I thought architecture and urbanism in various schools in Los Angeles and from my point of view, ELAC has a great locational advantage for those who want to study architecture while getting the advantage of access to great universities around us in terms of lectures and other academic events, participating in exhibitions and competitions, European travel program, Rotterdam Biennale, IABR, and having our own lecture series with great guests including Teddy Cruz, Sarah Lorenzen, Victor Jones, John Southern, Glen Small, Mitchell De Jarnett, Robert Alexander, Allyne Winderman, Ana Escalante, Andy Wilcox and the list is growing. Our guest critics include, all the lecturers above and James Bacerra, Barry Milofsky, Katrin Tergsten, Mimi Zeiger, Amelia Taylor-Hochberg and many others from all the local colleges and universities, our previous students as well as architects from local practices also participate in our final reviews.

If you are interested in ELAC, drop me an e-mail via Archinect and I might be able to give you a more specific information. This is a great program in the center of urban Los Angeles and keeping a close eye on the city.

Aug 2, 15 3:49 am  · 
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CamiBauza

Hi!!!

I'm an undergraduate student at De Anza College, but I'm trying to find a good community college with an architecture program since De Anza doesn't have one. 

I hear about Pasadena City College and East Los Angeles College, which one would you recommend me? 

(Also I would like to transfer to UCLA or USC.)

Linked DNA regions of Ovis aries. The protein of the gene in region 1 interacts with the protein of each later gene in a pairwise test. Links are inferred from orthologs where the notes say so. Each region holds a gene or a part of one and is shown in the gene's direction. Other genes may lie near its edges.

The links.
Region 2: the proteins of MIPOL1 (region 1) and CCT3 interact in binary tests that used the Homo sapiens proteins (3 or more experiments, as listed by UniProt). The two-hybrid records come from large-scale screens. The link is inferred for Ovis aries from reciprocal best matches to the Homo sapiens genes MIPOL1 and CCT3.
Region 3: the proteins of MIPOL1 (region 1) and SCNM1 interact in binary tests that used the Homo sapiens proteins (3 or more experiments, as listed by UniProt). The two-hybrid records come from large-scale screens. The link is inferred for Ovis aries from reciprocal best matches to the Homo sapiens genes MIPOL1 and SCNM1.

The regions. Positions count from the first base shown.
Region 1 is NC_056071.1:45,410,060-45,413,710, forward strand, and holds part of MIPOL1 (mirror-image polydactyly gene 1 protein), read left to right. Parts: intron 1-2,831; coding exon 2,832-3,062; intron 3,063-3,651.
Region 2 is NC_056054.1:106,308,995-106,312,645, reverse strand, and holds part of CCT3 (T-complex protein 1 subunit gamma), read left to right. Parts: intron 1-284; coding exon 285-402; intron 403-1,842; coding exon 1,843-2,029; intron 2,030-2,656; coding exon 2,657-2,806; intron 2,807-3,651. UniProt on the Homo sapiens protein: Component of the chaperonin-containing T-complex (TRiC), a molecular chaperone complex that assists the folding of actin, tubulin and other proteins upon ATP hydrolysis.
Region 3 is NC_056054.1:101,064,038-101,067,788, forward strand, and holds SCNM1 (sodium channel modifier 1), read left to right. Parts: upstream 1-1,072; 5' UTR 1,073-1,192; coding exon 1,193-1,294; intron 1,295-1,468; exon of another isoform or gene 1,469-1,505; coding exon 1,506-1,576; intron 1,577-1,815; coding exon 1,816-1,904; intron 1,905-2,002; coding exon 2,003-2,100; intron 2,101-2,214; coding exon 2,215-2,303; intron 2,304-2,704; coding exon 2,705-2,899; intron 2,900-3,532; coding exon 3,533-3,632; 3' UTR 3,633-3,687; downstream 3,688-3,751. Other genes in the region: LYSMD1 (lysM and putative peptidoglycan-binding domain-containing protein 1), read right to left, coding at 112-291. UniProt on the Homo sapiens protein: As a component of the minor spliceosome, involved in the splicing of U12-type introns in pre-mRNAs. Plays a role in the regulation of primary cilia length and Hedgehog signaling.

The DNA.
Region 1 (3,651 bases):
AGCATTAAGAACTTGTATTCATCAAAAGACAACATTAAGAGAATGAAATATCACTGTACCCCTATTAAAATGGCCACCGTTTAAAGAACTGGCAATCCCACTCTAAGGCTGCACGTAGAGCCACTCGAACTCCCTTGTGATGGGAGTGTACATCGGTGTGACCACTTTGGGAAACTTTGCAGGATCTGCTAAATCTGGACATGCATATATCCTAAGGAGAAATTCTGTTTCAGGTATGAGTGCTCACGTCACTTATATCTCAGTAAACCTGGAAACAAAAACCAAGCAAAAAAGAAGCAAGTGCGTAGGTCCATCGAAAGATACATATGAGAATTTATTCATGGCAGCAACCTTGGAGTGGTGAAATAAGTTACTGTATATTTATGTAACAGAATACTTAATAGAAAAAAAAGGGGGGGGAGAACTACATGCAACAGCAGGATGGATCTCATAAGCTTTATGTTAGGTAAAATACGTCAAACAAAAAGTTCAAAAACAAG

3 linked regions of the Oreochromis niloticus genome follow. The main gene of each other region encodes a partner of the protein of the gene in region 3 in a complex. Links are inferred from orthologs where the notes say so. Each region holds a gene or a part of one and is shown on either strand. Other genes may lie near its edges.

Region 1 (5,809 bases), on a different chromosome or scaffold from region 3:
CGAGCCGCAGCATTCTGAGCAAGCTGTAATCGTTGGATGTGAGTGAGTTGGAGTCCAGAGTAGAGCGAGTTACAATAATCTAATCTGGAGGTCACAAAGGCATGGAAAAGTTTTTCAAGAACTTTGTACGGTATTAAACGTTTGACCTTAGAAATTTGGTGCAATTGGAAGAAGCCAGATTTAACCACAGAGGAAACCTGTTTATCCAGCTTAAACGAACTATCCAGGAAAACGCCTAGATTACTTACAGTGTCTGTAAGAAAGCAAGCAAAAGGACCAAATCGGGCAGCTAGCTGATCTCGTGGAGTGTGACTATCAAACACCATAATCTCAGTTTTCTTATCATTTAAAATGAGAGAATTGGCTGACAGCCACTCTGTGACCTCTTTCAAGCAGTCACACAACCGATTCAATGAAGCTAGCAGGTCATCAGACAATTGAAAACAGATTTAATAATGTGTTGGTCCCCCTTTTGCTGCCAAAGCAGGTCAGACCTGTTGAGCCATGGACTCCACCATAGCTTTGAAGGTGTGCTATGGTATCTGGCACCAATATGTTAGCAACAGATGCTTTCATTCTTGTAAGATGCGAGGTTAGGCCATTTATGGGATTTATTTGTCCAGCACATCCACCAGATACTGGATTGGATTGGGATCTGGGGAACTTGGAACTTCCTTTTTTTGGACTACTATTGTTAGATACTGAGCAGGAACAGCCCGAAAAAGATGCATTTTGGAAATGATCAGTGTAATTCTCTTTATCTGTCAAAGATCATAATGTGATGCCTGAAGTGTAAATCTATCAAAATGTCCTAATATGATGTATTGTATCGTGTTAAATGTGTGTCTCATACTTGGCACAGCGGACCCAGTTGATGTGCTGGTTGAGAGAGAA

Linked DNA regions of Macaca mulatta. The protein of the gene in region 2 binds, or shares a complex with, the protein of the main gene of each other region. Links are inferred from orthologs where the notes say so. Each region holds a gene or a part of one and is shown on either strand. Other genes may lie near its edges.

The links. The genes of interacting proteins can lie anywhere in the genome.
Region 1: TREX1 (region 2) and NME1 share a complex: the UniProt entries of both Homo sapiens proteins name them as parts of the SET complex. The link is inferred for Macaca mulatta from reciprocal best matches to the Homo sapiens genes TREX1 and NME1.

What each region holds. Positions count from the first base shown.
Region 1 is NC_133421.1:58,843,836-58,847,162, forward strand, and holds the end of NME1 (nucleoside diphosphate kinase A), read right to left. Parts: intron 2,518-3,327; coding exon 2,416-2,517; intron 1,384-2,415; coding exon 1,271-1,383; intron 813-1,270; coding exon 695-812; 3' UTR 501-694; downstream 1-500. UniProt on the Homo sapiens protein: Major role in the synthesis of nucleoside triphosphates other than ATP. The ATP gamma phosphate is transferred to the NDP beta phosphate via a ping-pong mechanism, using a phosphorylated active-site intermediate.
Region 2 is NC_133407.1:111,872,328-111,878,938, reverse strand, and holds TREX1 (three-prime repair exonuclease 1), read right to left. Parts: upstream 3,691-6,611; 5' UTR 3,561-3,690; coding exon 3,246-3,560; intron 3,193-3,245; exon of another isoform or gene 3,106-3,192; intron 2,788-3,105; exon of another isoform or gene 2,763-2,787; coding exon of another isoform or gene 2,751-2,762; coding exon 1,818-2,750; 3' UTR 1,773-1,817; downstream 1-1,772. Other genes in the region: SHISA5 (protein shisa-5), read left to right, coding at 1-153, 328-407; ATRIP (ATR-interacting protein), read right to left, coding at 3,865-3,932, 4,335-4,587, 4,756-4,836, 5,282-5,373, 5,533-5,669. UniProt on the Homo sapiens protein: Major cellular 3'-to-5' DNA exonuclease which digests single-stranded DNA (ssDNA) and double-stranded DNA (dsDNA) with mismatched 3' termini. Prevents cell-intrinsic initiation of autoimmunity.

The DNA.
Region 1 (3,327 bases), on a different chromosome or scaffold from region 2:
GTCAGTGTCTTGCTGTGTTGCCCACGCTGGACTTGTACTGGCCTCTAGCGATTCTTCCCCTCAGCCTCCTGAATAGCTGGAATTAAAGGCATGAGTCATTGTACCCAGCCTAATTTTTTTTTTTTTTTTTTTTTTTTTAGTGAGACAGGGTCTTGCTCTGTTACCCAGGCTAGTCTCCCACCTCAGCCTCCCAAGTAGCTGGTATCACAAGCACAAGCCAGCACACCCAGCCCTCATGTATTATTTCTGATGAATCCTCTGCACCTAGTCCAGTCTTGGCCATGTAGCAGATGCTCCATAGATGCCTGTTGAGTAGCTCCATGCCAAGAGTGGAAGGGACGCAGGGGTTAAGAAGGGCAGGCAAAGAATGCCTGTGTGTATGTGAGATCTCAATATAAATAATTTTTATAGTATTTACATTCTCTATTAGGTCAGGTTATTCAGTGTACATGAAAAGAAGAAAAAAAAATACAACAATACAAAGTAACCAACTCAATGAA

Thanks!!



Apr 5, 18 3:04 pm  · 
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ArchitectureChick

In Southern California, Pasadena City College and Orange Coast College have the best community college Architecture programs.

Also, look into Los Angeles Institute of Architecture and Design (LAIAD). They are a preparatory program geared explicitly toward getting students into architecture school (for both undergrad and graduate.. many of their students get into great schools). They are affiliated with West LA community college.

Apr 6, 18 2:55 am  · 
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I would definitely visit those schools mentioned. They all offer their unique programs and faculty. East LA College has a high transfer rate to USC, Cal Poly Pomona, Woodbury, SCI Arc, UCLA, UC Berkeley, New School and  many out of state schools. Community College architecture programs are becoming more of a transfer schools and saving students two-three years of tuition sometimes thousands of dollars while being academically competetive.

Apr 10, 18 11:17 am  · 
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Attlee liu

Similar as johannahso

I am looking for a good cc which provide architecture programs that can help to transfer to CalPoly Pomona or other universities in LA  after Asso Degree. 

I heard that Pasadena CC is good but no easy to take the credit courses for too many students in the colleges. I also heard about Mt. San Antonio CC has good relationship with CalPoly Pomona. Also good transfer programmes hold in Glendale, East LA , El Camino, and Orange Coast. 

is there any good recommend for a fresh high school graduate? How to make the choice amoung all the above Colleges? 

Apr 17, 23 2:51 am  · 
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Attlee liu

Thank JawkneeMusic !

In fact, I will a new immigrant to LA this Fall. I am studying the 1st year in Hong Kong Polytechnics University for the course BEng. in Building Science and Engineering.  Since there is different education system, US Universities  do not consider well my transfer application but also failed my application for the freshman as I have attended university. Basically, I finished the basic high school education and passed the open examination for high school, also got the TOFEL 90 mark. I am planning to get the Bachelor Degree in Architecture before starting the profession. I believe the path will be shorter and smooth to get the license. I just question which CC is more competitive to help me to transfer to the Universities.  

Apr 20, 23 3:22 am  ·